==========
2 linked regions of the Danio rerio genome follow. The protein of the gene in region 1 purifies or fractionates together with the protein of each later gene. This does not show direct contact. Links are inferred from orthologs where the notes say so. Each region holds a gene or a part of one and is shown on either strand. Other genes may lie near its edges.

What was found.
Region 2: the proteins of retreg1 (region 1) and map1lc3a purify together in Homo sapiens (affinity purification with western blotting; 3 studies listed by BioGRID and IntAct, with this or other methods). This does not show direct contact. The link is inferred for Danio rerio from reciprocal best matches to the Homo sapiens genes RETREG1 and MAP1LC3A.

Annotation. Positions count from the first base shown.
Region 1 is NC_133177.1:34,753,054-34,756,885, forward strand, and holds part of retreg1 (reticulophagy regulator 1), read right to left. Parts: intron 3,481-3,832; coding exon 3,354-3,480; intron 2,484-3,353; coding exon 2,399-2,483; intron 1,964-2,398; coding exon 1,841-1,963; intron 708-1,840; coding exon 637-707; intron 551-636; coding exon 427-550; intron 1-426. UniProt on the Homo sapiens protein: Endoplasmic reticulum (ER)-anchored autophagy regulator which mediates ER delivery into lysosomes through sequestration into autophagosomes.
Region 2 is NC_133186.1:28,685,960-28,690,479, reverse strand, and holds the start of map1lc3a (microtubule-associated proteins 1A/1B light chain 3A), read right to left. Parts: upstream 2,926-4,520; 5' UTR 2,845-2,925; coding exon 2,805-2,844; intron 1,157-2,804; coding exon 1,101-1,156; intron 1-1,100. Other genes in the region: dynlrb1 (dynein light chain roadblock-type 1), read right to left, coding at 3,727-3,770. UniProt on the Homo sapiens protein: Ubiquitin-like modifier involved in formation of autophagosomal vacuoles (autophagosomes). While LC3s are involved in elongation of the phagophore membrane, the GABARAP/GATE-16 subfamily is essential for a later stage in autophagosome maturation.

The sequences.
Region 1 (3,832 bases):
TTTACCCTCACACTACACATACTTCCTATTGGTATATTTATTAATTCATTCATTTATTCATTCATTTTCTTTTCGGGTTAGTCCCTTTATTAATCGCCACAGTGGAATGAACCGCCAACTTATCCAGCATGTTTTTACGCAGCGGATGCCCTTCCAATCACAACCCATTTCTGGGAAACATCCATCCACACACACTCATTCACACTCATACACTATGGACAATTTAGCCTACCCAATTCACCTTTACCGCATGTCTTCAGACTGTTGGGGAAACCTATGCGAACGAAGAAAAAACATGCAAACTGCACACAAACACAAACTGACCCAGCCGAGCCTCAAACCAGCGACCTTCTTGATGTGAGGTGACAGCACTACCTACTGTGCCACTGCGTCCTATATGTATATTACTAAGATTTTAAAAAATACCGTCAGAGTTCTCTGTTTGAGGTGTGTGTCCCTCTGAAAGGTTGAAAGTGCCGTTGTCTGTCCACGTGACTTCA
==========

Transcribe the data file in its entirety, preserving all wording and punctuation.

2 linked regions of the Danio rerio genome follow. The protein of the gene in region 1 purifies or fractionates together with the protein of each later gene. This does not show direct contact. Links are inferred from orthologs where the notes say so. Each region holds a gene or a part of one and is shown on either strand. Other genes may lie near its edges.

What was found.
Region 2: the proteins of retreg1 (region 1) and map1lc3a purify together in Homo sapiens (affinity purification with western blotting; 3 studies listed by BioGRID and IntAct, with this or other methods). This does not show direct contact. The link is inferred for Danio rerio from reciprocal best matches to the Homo sapiens genes RETREG1 and MAP1LC3A.

Annotation. Positions count from the first base shown.
Region 1 is NC_133177.1:34,753,054-34,756,885, forward strand, and holds part of retreg1 (reticulophagy regulator 1), read right to left. Parts: intron 3,481-3,832; coding exon 3,354-3,480; intron 2,484-3,353; coding exon 2,399-2,483; intron 1,964-2,398; coding exon 1,841-1,963; intron 708-1,840; coding exon 637-707; intron 551-636; coding exon 427-550; intron 1-426. UniProt on the Homo sapiens protein: Endoplasmic reticulum (ER)-anchored autophagy regulator which mediates ER delivery into lysosomes through sequestration into autophagosomes.
Region 2 is NC_133186.1:28,685,960-28,690,479, reverse strand, and holds the start of map1lc3a (microtubule-associated proteins 1A/1B light chain 3A), read right to left. Parts: upstream 2,926-4,520; 5' UTR 2,845-2,925; coding exon 2,805-2,844; intron 1,157-2,804; coding exon 1,101-1,156; intron 1-1,100. Other genes in the region: dynlrb1 (dynein light chain roadblock-type 1), read right to left, coding at 3,727-3,770. UniProt on the Homo sapiens protein: Ubiquitin-like modifier involved in formation of autophagosomal vacuoles (autophagosomes). While LC3s are involved in elongation of the phagophore membrane, the GABARAP/GATE-16 subfamily is essential for a later stage in autophagosome maturation.

The sequences.
Region 1 (3,832 bases):
TTTACCCTCACACTACACATACTTCCTATTGGTATATTTATTAATTCATTCATTTATTCATTCATTTTCTTTTCGGGTTAGTCCCTTTATTAATCGCCACAGTGGAATGAACCGCCAACTTATCCAGCATGTTTTTACGCAGCGGATGCCCTTCCAATCACAACCCATTTCTGGGAAACATCCATCCACACACACTCATTCACACTCATACACTATGGACAATTTAGCCTACCCAATTCACCTTTACCGCATGTCTTCAGACTGTTGGGGAAACCTATGCGAACGAAGAAAAAACATGCAAACTGCACACAAACACAAACTGACCCAGCCGAGCCTCAAACCAGCGACCTTCTTGATGTGAGGTGACAGCACTACCTACTGTGCCACTGCGTCCTATATGTATATTACTAAGATTTTAAAAAATACCGTCAGAGTTCTCTGTTTGAGGTGTGTGTCCCTCTGAAAGGTTGAAAGTGCCGTTGTCTGTCCACGTGACTTCA